Screen out the more generic and less focused ERP solutions.

Action: Remove the “80 percent” solutions from the 95 percent or more solutions.

Action: Remove the “assembled” solutions from the “comprehensive and coherent” solutions.

3. How many food and drink industry customers of that ERP system has that supplier delivered to and given support?

If fewer than 20, the supplier may be too small or too diversified to be a strategic long-term partner. It is important to check each element of that question to avoid any wrong assumptions about their commitment to the food and drink sector.

Action: Most businesses only seek references after all the effort of going through the selection process to pick a final shortlist. Don’t wait – get references established up front.

You do not have to actually visit references yet; just determine at the first pass:

  • How many?
  • Who?
  • Scope of project?
  • Where?

Carefully check that these are for the same software you are being offered and that the scope was equivalent because many ERP solutions go-live in the back office but don’t make it the factory floor.

Action: Qualifying that the same software is live doing what you want it to do on comparable factory floors filters the industry-focused solutions from those that only have generic back office functions.

Also validate that the software you are having demonstrated is the same version that you will reference at live customer sites, plural.

Action: Qualify suppliers with their reference implementations in other countries.

Those references were likely implemented by people based in those countries and their project expertise and knowledge is most likely still over there — you don’t want to be their learning curve in the country, at your expense. Ensure you are comparing like with like for competency and experience.

Action: For resellers particularly, check the suppliers’ provided references were delivered by their current people, and that these same people will be delivering your project.

4. How many non-food and drink customers do they have with that solution?

If the answer is one or more, then it begs the question: How genuinely is the supplier focused on food and drink? What proportions of their customers are in food and drink vs. other sectors, and how many other industry sectors do they cover?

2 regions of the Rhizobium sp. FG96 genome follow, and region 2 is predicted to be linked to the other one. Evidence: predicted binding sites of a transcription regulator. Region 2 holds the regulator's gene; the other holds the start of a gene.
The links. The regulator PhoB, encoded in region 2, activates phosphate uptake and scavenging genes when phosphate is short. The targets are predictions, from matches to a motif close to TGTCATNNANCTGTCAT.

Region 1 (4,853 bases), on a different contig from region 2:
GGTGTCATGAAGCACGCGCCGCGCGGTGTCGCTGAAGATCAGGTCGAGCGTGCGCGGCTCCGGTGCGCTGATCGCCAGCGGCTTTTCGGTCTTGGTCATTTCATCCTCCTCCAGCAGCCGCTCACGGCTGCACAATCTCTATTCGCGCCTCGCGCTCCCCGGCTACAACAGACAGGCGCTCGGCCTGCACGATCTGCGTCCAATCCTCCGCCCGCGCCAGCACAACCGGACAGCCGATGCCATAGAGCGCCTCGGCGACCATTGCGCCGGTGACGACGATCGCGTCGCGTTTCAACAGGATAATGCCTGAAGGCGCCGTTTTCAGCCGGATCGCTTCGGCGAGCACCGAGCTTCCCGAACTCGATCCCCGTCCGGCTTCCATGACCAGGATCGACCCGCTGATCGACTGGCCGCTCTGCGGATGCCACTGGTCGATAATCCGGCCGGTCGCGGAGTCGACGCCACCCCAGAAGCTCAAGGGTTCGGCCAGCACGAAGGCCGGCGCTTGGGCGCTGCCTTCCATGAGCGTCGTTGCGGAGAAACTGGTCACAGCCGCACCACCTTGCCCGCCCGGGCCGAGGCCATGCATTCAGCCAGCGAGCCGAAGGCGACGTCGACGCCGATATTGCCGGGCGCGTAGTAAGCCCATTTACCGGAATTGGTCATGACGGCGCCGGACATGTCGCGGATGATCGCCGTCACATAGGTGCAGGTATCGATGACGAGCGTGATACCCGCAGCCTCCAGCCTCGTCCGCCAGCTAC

Action: Use search engines to determine if the “food industry specific” software (and supplier) you are being offered has aerospace, textiles, engineering etc. customer stories out online for the same solution.

You may find an alleged food specialist supplier actually has more customers in local government, retail, engineering, textiles etc. than in food and drink. Because of this, you can be sure that not all suppliers will be readily familiar with (or able to cater for) the competitive edge needs of your business, and how they are achieved in low level operational improvements. Simply, they may not know enough about how food and drink manufacturing differs from all other types of manufacturing to deliver the service you need.

Action: Ensure that you meet the intended implementation team as part of the process and that you have these proven food industry resources reserved (in writing) for your project. It is vital to avoid being given an implementation team who are just available, rather than expert in your industry.

As with the software, you can appreciate that selecting exclusively ‘Fit for Purpose’ suppliers for your ERP project has critical importance on the key aspects, namely:

  • Cost and ROI
  • Effort and delivery
  • Risk and achievement

Action: Recognize if a solution or implementation could be a “jack of all trades” and therefore lacking the deep operational support your business expects or needs.

Making the upfront effort to separate true fit for purpose solutions from the more generic systems now offered to food and drink businesses will pay you back hugely — both in saved money and a vast amount of saved effort.

Action: Ring fence the project focus — and save yourself lots of time and wasted effort.

Do not be alarmed if you can only find a few genuinely fit-for-purpose solutions for your project — there are many more marketed to the food and drink industry than can really “cut the mustard.”

Paul Bywater is the Managing Director of Manufacturing Solutions for Sanderson.